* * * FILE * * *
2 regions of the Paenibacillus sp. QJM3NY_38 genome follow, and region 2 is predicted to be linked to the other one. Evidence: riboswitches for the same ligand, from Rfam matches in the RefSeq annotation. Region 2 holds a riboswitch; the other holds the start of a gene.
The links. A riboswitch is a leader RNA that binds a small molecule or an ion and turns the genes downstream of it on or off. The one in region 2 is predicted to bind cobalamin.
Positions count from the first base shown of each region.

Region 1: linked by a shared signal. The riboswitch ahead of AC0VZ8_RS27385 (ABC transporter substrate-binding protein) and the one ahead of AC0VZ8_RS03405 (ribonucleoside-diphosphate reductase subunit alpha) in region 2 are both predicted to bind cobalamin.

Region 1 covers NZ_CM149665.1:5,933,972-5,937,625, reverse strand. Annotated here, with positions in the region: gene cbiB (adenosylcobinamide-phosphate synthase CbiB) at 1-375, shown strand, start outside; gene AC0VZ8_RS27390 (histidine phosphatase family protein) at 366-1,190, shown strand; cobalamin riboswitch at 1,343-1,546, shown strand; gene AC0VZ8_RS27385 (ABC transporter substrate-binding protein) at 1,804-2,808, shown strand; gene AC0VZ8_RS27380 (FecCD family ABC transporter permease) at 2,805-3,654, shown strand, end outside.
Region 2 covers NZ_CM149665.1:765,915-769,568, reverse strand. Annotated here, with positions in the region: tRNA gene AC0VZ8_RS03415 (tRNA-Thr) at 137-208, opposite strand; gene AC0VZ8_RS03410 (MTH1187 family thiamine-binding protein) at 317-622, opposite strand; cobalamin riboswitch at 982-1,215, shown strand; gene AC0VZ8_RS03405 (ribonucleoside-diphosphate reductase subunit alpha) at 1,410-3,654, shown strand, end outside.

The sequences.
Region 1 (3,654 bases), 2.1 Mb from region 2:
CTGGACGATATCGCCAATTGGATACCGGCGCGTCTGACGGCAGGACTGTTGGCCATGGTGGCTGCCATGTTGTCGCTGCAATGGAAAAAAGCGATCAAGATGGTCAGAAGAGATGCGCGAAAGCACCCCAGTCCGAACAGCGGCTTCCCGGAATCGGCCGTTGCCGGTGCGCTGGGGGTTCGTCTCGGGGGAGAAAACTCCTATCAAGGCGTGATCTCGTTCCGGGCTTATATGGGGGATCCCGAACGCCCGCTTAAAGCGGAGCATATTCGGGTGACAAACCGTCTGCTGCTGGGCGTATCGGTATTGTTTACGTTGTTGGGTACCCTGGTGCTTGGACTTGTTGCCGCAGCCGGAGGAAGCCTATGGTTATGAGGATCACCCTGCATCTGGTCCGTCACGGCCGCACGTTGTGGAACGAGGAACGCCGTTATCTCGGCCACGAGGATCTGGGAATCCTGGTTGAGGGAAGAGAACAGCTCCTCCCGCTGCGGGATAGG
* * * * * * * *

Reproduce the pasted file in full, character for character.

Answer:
2 regions of the Paenibacillus sp. QJM3NY_38 genome follow, and region 2 is predicted to be linked to the other one. Evidence: riboswitches for the same ligand, from Rfam matches in the RefSeq annotation. Region 2 holds a riboswitch; the other holds the start of a gene.
The links. A riboswitch is a leader RNA that binds a small molecule or an ion and turns the genes downstream of it on or off. The one in region 2 is predicted to bind cobalamin.
Positions count from the first base shown of each region.

Region 1: linked by a shared signal. The riboswitch ahead of AC0VZ8_RS27385 (ABC transporter substrate-binding protein) and the one ahead of AC0VZ8_RS03405 (ribonucleoside-diphosphate reductase subunit alpha) in region 2 are both predicted to bind cobalamin.

Region 1 covers NZ_CM149665.1:5,933,972-5,937,625, reverse strand. Annotated here, with positions in the region: gene cbiB (adenosylcobinamide-phosphate synthase CbiB) at 1-375, shown strand, start outside; gene AC0VZ8_RS27390 (histidine phosphatase family protein) at 366-1,190, shown strand; cobalamin riboswitch at 1,343-1,546, shown strand; gene AC0VZ8_RS27385 (ABC transporter substrate-binding protein) at 1,804-2,808, shown strand; gene AC0VZ8_RS27380 (FecCD family ABC transporter permease) at 2,805-3,654, shown strand, end outside.
Region 2 covers NZ_CM149665.1:765,915-769,568, reverse strand. Annotated here, with positions in the region: tRNA gene AC0VZ8_RS03415 (tRNA-Thr) at 137-208, opposite strand; gene AC0VZ8_RS03410 (MTH1187 family thiamine-binding protein) at 317-622, opposite strand; cobalamin riboswitch at 982-1,215, shown strand; gene AC0VZ8_RS03405 (ribonucleoside-diphosphate reductase subunit alpha) at 1,410-3,654, shown strand, end outside.

The sequences.
Region 1 (3,654 bases), 2.1 Mb from region 2:
CTGGACGATATCGCCAATTGGATACCGGCGCGTCTGACGGCAGGACTGTTGGCCATGGTGGCTGCCATGTTGTCGCTGCAATGGAAAAAAGCGATCAAGATGGTCAGAAGAGATGCGCGAAAGCACCCCAGTCCGAACAGCGGCTTCCCGGAATCGGCCGTTGCCGGTGCGCTGGGGGTTCGTCTCGGGGGAGAAAACTCCTATCAAGGCGTGATCTCGTTCCGGGCTTATATGGGGGATCCCGAACGCCCGCTTAAAGCGGAGCATATTCGGGTGACAAACCGTCTGCTGCTGGGCGTATCGGTATTGTTTACGTTGTTGGGTACCCTGGTGCTTGGACTTGTTGCCGCAGCCGGAGGAAGCCTATGGTTATGAGGATCACCCTGCATCTGGTCCGTCACGGCCGCACGTTGTGGAACGAGGAACGCCGTTATCTCGGCCACGAGGATCTGGGAATCCTGGTTGAGGGAAGAGAACAGCTCCTCCCGCTGCGGGATAGG